Number of experienced prison staff plummets amid concerns over safety and pay

Just 30% of prison officers have a decade or more of experience, down from 60% in 2017, analysis finds
HMP Wandsworth, from which Daniel Khalife escaped earlier this month. Photo: PA Images/Alamy Stock Photo

The Ministry of Justice has been warned that it must address the retention crisis among prison staff after analysis found the number of experienced officers has plummeted over the last six years.

Analysis of MoJ figures by the Independent discovered that the number of prison officers with 10 years’ experience has dropped by more than 4,000 since 2017, from 11,100 to 6,681.

The analysis comes shortly after the escape of terror suspect Daniel Khalife from HMP Wandsworth, after which chief inspector of prisons Charlie Taylor said a lack of experienced staff was among a number of problems facing the prison.

As of June, just 30% of the 22,400 prison officers working in HM Prisons and Probation Service had a decade or more of experience – down from 60% in 2017.

More than 1,000 of these more experienced prison officers have been lost in the past year alone.

At last count, more than a third – 36% – of officers had three years’ experience or less, up from 27% in 2017.

Following Khalife’s escape earlier this month, Taylor told The Independent that “very inexperienced staff who just don’t know the ropes” were a concern.

“That’s fine if you’ve got one or two because you can mentor them or look after them. But we often come across instances where inexperienced staff are being mentored by those who are only slightly more experienced than them,” he said.

Andrew Neilson, director of campaigns at the charity Howard League for Penal Reform, told the newspaper that the loss of large numbers of long-serving staff had “created instability at every level of the system”, with “overstretched senior leadership teams in a state of flux while new staff with little training are parachuted in”.

This summer, a large-scale survey of prison officers in England and Wales found that around 40% of staff who deal directly with inmates wanted to leave their jobs in the next five years – against a backdrop of safety fears and widespread dissatisfaction over pay.

More than half of the HM Prison Service staff responsible for dealing directly with prisoners did not feel safe at work, the Justice Committee survey found.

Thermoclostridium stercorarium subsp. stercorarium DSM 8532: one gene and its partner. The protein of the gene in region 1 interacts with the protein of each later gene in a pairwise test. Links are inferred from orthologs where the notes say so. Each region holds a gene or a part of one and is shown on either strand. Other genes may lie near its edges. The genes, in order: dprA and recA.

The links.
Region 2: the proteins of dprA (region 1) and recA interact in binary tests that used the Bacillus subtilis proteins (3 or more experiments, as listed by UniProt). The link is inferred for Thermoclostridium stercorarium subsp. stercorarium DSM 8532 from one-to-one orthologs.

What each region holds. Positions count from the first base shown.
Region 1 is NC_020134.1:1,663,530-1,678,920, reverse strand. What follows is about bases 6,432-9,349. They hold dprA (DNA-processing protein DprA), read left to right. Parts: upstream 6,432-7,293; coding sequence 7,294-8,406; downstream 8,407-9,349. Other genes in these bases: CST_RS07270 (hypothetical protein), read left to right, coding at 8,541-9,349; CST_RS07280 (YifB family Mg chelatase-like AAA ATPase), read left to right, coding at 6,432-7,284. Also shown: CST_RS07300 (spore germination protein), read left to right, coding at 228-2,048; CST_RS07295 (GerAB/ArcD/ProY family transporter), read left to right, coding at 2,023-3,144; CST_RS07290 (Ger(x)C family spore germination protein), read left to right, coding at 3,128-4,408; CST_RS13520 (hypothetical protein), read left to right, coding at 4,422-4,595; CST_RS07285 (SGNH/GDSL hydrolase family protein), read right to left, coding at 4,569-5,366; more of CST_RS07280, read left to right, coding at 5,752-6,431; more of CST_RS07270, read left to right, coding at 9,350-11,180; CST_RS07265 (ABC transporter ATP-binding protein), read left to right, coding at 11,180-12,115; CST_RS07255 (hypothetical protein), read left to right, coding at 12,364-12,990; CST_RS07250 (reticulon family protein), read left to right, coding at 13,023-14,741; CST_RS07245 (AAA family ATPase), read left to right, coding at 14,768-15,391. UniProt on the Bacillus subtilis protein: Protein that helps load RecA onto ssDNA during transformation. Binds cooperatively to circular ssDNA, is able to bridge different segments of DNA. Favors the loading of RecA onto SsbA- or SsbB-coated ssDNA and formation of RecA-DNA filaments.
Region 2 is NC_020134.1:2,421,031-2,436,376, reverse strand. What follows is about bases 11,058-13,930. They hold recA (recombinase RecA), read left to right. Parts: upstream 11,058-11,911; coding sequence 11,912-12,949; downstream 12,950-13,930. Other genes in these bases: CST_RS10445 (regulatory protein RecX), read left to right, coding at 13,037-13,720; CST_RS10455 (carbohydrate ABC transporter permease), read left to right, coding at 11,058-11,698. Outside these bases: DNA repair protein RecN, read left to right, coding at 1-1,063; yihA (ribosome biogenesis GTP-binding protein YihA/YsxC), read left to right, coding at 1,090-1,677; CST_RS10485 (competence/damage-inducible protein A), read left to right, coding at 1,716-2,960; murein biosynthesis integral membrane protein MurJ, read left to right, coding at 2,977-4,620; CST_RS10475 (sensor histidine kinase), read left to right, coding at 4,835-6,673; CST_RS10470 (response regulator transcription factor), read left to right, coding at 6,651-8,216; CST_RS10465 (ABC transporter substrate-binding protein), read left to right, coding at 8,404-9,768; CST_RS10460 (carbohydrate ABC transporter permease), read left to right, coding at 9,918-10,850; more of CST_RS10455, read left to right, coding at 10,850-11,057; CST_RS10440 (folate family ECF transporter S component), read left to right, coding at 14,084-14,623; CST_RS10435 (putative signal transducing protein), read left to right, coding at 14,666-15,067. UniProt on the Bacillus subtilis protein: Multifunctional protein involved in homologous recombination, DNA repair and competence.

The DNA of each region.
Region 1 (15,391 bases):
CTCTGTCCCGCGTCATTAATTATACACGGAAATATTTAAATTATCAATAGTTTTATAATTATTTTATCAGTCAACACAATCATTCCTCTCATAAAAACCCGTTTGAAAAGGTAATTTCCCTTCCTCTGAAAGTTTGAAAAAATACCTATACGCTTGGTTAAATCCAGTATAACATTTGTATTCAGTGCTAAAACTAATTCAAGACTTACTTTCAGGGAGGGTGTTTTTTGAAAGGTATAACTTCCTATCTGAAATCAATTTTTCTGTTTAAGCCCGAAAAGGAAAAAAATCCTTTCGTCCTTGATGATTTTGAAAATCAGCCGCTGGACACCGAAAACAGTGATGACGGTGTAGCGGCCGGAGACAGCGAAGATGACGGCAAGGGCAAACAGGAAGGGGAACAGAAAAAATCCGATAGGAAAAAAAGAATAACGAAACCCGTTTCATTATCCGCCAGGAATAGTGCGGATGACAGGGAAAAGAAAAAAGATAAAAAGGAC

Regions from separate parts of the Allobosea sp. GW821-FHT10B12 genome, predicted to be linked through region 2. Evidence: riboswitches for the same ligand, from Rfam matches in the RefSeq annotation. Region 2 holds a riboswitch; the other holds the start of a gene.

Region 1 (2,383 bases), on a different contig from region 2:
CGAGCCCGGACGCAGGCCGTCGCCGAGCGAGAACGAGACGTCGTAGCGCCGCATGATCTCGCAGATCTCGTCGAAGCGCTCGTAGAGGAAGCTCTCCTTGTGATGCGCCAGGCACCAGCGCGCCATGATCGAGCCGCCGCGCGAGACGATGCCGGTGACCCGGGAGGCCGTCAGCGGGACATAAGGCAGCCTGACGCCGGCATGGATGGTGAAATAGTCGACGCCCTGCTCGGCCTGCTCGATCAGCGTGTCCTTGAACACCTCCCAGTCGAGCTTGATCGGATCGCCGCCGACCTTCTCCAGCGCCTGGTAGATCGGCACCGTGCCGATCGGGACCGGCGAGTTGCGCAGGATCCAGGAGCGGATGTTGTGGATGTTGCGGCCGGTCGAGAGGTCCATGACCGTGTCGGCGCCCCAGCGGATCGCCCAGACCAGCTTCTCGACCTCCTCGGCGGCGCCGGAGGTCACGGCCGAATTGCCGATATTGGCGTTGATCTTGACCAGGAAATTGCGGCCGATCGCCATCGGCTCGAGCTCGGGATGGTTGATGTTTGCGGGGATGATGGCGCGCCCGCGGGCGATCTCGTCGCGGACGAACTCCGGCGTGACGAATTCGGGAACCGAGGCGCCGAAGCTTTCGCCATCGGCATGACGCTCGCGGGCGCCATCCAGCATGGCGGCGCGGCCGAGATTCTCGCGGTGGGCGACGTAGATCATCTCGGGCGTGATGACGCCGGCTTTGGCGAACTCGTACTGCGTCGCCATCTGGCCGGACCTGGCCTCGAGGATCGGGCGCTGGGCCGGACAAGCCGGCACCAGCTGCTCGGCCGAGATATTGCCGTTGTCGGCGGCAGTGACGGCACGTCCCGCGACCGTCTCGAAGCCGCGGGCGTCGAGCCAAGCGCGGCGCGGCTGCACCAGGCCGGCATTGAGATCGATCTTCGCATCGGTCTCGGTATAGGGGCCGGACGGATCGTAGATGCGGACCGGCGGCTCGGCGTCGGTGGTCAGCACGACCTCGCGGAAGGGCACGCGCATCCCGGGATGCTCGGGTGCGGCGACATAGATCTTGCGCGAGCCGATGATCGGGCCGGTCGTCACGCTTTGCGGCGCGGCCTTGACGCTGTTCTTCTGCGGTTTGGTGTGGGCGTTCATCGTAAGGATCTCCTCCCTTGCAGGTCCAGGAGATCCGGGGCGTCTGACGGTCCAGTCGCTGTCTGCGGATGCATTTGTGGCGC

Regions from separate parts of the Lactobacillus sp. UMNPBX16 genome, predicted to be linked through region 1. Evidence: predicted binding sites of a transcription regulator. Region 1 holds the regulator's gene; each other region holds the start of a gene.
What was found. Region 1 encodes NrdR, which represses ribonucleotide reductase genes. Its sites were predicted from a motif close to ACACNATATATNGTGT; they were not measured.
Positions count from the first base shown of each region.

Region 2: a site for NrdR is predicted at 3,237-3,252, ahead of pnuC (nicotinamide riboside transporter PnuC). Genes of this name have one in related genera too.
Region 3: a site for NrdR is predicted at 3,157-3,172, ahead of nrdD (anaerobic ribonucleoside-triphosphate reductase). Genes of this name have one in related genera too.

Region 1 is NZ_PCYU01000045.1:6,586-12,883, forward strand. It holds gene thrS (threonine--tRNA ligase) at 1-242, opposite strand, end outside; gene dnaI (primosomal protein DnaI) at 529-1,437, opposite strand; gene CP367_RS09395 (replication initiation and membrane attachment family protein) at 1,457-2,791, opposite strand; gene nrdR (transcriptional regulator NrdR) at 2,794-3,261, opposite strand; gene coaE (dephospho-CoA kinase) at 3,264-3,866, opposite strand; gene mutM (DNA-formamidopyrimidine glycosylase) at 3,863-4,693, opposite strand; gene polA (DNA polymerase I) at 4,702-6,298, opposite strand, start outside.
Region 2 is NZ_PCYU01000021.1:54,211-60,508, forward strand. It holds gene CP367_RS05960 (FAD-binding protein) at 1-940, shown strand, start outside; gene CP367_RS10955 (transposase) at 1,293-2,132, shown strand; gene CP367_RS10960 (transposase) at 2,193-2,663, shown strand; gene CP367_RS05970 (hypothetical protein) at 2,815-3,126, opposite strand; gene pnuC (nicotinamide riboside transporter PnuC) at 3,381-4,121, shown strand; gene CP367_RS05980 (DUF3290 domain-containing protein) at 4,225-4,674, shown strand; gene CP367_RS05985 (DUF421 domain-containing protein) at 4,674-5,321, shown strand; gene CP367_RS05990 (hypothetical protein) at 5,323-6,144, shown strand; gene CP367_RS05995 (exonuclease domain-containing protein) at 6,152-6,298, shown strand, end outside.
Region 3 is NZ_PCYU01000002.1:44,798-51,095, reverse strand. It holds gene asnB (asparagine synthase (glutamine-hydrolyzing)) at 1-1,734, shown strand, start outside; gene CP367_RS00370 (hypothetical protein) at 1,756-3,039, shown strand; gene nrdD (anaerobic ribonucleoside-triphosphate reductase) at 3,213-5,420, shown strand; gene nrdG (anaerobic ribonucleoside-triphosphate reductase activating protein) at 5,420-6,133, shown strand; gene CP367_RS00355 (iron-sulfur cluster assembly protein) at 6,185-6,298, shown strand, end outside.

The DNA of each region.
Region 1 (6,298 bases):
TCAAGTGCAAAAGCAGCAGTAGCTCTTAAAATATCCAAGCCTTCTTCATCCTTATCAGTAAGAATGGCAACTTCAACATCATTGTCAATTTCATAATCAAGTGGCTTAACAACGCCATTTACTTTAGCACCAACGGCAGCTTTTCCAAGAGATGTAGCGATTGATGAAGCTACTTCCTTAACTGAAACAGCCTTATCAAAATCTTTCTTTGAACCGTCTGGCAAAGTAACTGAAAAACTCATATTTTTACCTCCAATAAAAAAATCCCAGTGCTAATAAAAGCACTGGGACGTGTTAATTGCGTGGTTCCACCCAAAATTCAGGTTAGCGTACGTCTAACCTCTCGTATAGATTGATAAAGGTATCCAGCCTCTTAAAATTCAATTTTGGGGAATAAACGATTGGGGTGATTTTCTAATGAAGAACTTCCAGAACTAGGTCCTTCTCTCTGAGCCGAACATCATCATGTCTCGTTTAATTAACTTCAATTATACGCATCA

The general secretary of the Prison Officers Association, Steve Gillan, urged ministers and HMPPS at the time to treat the findings as a “wake-up call”.

“Our members have been clear for years on subject matters of pay, terms and conditions and the manner they are being treated in the workplace,” he said.

Shortly after the committee’s report into prison staffing was published, committee chair Sir Bob Neill likened the loss of experienced staff in the service to a “powder keg”.

Addressing the House of Commons in July, Neill said it was “clear that there is a real issue with experienced officers leaving the service”.

“When things get difficult in prison, when those tensions threaten to boil over, and when there is potential dispute or violence on the wings, it is exactly those experienced officers – the old hands, the men and women who have been around the system – who know how to deal with sometimes quite damaged and challenging individuals,” he said.

“Their experience is more necessary than anyone’s to calm things down and to prevent things from escalating. Therefore, unless we have a proper strategy for retention, we are creating a potential powder keg for the future.”

An HMPPS spokesperson said: “We are doing more than ever to attract and retain the best staff, including starting salaries for officers which have risen from £22,000 to £30,000 since 2019.

"Our hardworking officers are also being equipped with the tools they need such as Pava spray and body-worn cameras, and x-ray body scanners prevent the smuggling of illicit contraband that fuels disorder. These measures are working and in addition to increasing the number of officers by 4,000 since 2017, retention rates for prison staff are now improving.”

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